Seeking a more efficient way to make kosher certification integrate with food safety planning, the Kashruth Council of Canada recently partnered with Niagara College on an ambitious project to do just that.
Most of the world’s leading food retailers and manufactures participate in the Global Food Safety Initiative (GFSI), which sets standards for food safety, with the British Retail Consortium (BRC) and the Safe Quality Food Program (SQF) as the most predominant GFSI regimes. At the same time, many food manufacturers carry kosher certification as more than 40% of packaged food products sold in the United States are kosher certified, according to market research firm Mintel.
While there is much overlap between kosher and food safety programs, they have been kept markedly separate. Until now.
The Kashruth Council of Canada, better known as “COR” by their kosher symbol, and Niagara College Canada’s Canadian Food & Wine Institute (CFWI) Innovation Centre collaborated on a project to integrate kosher certification requirements into both SQF and BRC food safety programs. This work is now being released to the food manufacturing community.
“We are thrilled to offer this service to the food manufacturing community,” says Rabbi Sholom H. Adler, COR’s Director of Industrial Kosher. “We are always looking for ways to make kosher certification more efficient and effective for our kosher certified companies, and we are hopeful that this project will do just that.”
“Food manufacturers already speak a certain language, and that is the language of SQF and BRC,” says Dr. Amy Proulx, Niagara College professor, program coordinator with the Culinary Innovation and Food Technology program, and faculty lead on the project. “What this project has done is translate kosher certification into that same language spoken by food safety professionals. As a result, I am confident that this initiative will be well received.”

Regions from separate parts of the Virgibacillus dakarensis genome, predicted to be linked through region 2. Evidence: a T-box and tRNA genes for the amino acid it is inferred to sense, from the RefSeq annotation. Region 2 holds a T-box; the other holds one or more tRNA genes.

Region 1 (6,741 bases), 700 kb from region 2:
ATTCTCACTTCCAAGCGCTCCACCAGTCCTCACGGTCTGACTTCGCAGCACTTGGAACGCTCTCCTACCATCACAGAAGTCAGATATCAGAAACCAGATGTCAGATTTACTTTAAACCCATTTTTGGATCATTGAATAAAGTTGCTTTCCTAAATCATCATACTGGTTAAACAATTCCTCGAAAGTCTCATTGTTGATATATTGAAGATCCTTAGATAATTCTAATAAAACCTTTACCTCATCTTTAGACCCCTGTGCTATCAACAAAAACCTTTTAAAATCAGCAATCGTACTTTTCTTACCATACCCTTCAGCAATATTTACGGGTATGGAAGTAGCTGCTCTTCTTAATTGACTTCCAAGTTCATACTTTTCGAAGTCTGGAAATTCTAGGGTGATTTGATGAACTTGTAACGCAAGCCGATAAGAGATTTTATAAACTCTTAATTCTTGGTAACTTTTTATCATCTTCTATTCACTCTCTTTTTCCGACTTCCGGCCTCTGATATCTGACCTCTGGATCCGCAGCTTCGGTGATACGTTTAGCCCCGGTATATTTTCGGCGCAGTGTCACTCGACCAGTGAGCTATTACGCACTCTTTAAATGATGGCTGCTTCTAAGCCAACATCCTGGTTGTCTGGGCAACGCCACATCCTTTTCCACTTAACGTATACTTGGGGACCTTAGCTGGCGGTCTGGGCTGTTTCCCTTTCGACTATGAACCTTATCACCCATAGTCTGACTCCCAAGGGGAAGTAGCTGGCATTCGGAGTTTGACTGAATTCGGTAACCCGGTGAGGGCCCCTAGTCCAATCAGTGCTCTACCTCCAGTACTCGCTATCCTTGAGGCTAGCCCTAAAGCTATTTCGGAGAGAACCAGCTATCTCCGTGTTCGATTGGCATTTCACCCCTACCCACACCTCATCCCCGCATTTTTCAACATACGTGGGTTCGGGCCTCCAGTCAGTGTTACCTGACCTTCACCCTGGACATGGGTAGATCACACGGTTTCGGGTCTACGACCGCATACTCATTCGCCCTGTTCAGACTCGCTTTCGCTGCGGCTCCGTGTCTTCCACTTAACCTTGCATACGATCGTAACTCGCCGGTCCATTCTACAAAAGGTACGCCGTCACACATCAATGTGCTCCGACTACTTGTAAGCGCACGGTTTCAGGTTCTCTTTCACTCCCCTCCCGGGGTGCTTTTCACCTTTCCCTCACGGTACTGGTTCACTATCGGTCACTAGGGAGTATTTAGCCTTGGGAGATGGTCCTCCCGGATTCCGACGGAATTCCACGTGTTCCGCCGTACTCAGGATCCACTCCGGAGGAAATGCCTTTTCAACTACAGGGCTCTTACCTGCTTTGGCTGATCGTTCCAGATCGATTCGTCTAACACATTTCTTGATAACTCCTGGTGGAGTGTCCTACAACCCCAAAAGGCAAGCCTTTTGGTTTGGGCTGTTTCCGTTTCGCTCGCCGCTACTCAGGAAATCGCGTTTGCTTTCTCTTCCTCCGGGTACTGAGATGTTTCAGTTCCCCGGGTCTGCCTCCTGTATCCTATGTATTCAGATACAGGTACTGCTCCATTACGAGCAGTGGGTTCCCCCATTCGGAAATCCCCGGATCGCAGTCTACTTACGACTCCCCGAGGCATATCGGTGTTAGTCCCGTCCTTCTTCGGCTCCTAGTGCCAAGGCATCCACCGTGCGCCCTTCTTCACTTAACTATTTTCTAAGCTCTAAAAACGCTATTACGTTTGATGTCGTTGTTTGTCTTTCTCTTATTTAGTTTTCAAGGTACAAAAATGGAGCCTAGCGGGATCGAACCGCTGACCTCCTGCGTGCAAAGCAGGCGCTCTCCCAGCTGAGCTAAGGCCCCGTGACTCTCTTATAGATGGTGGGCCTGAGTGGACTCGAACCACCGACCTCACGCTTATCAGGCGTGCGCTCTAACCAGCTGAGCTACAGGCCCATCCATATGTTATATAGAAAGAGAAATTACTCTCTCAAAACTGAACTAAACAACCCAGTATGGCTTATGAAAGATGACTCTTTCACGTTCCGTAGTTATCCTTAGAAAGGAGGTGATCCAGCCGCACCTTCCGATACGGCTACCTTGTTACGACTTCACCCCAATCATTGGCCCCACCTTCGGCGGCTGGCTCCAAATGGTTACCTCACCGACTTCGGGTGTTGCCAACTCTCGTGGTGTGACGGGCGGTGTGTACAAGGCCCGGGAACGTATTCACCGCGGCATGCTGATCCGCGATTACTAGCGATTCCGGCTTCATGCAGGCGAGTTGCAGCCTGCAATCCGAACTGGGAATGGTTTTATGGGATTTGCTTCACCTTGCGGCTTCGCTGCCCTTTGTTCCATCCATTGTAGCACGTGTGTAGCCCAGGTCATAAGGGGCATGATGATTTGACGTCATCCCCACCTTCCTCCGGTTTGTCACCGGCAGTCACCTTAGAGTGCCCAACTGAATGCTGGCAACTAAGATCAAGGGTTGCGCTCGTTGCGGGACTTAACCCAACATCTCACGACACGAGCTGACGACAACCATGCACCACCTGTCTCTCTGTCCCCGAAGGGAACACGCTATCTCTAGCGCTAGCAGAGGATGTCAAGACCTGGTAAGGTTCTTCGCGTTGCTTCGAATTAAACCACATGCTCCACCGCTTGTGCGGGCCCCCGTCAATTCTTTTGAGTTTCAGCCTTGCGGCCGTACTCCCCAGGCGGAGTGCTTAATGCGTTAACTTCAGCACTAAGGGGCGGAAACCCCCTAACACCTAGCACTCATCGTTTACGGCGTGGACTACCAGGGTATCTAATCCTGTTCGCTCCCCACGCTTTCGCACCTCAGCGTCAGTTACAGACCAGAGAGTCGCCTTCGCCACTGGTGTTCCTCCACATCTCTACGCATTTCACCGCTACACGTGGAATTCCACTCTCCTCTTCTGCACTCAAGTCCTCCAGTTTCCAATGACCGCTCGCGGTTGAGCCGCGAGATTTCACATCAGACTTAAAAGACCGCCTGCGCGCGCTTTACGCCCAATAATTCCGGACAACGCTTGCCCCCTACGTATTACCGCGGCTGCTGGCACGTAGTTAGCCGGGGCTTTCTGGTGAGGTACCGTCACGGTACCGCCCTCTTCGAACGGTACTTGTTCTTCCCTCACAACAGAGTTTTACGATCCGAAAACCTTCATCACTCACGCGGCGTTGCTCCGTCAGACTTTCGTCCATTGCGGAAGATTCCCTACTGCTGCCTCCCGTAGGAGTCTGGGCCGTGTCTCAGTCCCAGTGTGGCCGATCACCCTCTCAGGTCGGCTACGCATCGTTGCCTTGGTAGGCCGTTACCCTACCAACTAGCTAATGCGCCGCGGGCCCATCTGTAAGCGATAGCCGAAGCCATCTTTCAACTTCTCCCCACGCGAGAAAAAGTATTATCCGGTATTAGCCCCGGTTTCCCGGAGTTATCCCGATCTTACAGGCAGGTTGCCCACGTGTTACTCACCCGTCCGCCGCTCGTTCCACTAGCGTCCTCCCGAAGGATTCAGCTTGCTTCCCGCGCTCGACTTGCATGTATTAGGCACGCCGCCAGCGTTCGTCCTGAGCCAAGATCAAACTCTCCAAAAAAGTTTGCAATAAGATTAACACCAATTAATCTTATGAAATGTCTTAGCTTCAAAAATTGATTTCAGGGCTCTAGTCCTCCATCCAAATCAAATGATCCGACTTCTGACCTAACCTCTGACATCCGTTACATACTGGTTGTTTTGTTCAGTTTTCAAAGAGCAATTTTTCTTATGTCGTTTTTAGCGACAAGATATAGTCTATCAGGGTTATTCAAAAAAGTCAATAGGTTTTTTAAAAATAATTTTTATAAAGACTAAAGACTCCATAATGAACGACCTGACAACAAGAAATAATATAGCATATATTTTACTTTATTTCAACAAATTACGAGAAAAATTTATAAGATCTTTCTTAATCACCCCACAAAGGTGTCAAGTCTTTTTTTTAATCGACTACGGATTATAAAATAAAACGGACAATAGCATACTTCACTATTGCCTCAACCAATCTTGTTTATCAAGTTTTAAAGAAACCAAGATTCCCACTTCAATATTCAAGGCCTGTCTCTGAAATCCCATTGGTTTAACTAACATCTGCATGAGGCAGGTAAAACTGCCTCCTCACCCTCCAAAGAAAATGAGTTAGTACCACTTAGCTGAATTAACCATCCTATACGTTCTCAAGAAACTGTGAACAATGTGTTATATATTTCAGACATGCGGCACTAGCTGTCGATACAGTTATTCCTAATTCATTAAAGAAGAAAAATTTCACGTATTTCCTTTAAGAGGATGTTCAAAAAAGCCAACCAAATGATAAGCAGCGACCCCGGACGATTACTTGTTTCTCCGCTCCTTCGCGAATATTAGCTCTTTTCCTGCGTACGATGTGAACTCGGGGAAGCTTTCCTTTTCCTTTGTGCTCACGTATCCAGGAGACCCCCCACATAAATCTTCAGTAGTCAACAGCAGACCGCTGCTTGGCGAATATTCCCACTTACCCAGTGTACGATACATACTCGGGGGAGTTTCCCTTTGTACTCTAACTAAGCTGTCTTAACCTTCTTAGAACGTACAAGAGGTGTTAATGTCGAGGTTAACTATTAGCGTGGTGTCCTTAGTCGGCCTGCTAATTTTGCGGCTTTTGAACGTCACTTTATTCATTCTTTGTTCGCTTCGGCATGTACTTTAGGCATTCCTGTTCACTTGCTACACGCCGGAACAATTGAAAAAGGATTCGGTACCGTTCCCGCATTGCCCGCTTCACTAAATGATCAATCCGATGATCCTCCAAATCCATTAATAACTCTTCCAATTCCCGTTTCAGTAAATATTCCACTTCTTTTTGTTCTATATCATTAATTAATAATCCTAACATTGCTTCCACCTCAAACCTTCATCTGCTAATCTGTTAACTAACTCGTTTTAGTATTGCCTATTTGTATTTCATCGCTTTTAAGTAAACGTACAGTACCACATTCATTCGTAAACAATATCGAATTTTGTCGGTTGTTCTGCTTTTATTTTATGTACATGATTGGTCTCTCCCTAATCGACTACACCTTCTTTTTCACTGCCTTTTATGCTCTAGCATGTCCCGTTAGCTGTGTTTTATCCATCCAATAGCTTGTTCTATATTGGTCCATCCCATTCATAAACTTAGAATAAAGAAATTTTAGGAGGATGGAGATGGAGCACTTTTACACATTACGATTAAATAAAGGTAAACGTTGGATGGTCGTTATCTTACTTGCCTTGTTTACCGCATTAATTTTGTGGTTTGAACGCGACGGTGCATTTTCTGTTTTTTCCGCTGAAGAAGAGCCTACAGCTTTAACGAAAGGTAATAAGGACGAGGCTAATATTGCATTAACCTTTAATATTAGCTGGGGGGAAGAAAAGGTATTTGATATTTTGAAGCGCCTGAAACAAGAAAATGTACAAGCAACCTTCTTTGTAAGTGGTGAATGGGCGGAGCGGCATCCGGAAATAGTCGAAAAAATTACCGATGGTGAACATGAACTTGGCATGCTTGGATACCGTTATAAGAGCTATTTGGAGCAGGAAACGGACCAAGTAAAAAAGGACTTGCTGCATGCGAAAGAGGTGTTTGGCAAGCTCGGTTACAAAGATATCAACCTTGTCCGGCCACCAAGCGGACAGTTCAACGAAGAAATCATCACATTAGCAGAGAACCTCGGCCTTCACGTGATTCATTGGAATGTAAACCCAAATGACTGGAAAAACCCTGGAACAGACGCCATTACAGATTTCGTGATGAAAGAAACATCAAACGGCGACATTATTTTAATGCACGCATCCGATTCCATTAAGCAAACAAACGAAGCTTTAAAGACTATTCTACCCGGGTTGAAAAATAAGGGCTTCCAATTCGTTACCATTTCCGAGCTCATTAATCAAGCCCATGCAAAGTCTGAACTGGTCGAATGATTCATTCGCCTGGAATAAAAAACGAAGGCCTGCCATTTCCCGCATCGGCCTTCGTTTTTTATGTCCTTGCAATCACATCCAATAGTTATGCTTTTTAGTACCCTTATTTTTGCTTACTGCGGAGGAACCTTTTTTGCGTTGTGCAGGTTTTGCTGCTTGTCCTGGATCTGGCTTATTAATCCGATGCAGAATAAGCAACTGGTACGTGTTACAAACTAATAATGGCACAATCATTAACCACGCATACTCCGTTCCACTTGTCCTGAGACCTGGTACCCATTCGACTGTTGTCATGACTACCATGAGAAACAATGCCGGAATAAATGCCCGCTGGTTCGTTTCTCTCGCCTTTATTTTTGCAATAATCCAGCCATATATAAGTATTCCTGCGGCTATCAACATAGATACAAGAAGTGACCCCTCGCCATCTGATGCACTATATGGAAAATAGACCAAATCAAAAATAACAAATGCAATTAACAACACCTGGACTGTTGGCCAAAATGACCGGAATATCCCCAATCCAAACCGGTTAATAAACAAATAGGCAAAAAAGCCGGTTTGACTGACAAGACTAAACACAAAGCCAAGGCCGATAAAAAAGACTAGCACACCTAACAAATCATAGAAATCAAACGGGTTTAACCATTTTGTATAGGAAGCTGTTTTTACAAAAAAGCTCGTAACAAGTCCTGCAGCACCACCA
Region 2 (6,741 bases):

The newly released kosher guidelines are not meant to supplant an existing kosher certification program, but rather to supplement one. “Whatever kosher certification partner a manufacturer has, this new framework will simply help organize one’s kosher program,” says Richard Rabkin, COR’s Managing Director. “In short, our hope is that it will make keeping kosher easier.”
Indeed, this new initiative has support from across the kosher industry, as it has been endorsed by other leading kosher agencies including the Orthodox Union (OU), Stark-K Kosher Certification (Star-K), Kof-K Kosher Supervision (Kof-K), Chicago Rabbinical Council (cRc) and the Rabbinical Council of New England (KVH).
Electronic copies of the newly published guidelines are available at no charge at the links below:
Guideline for Integrating Kosher Certification Requirements into BRC Food Safety Issue 7
Guideline for Integrating Kosher Certification Requirements into SQF Code 7.2
Print copies may be purchased by contacting the Kashruth Council of Canada directly at (416) 635-9550 or [email protected].